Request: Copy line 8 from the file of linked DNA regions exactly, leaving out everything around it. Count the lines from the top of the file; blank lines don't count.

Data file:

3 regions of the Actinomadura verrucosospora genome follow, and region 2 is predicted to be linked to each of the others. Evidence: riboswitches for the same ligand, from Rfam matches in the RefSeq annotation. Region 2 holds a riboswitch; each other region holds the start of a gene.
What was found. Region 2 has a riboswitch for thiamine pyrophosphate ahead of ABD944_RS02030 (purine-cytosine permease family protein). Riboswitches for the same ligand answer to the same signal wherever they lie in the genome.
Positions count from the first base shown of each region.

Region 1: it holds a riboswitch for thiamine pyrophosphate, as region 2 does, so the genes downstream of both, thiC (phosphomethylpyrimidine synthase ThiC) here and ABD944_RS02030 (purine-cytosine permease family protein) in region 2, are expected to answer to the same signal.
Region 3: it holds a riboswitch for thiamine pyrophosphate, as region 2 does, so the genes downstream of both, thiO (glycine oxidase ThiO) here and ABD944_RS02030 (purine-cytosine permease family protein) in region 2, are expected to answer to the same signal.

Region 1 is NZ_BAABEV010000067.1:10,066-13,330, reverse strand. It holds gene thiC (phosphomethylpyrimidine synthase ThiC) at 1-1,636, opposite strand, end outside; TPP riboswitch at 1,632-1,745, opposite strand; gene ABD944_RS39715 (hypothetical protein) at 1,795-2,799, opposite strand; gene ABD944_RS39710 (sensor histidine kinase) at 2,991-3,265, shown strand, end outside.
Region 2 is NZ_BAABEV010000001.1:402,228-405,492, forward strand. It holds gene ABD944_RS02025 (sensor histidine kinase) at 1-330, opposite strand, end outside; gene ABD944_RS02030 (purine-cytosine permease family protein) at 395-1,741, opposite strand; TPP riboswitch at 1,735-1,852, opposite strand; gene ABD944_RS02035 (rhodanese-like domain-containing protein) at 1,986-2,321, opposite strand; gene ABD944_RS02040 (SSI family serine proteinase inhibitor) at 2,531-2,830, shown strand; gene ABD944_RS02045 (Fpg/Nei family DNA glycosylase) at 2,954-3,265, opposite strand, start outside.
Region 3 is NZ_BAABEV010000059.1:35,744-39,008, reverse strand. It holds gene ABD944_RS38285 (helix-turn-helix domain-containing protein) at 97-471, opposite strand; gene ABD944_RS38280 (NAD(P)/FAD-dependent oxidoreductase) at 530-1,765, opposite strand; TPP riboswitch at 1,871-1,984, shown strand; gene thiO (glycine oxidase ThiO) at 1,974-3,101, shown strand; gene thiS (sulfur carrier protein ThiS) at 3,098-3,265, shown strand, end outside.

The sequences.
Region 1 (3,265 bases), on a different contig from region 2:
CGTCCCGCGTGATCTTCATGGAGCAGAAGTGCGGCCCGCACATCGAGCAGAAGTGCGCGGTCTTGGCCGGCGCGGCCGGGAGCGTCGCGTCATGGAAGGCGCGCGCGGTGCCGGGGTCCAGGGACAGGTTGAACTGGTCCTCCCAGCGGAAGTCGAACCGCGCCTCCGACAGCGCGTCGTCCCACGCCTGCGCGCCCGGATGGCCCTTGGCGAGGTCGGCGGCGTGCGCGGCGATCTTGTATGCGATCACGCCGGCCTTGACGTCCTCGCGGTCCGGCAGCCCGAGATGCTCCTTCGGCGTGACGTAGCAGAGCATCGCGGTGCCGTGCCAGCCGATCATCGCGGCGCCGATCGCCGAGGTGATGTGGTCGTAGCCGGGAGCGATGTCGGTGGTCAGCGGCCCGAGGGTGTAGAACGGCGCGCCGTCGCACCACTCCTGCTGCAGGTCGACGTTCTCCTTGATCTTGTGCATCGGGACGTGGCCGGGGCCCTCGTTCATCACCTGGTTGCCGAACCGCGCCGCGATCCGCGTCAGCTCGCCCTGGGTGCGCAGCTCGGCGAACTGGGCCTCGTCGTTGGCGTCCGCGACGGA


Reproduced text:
Region 3 is NZ_BAABEV010000059.1:35,744-39,008, reverse strand. It holds gene ABD944_RS38285 (helix-turn-helix domain-containing protein) at 97-471, opposite strand; gene ABD944_RS38280 (NAD(P)/FAD-dependent oxidoreductase) at 530-1,765, opposite strand; TPP riboswitch at 1,871-1,984, shown strand; gene thiO (glycine oxidase ThiO) at 1,974-3,101, shown strand; gene thiS (sulfur carrier protein ThiS) at 3,098-3,265, shown strand, end outside.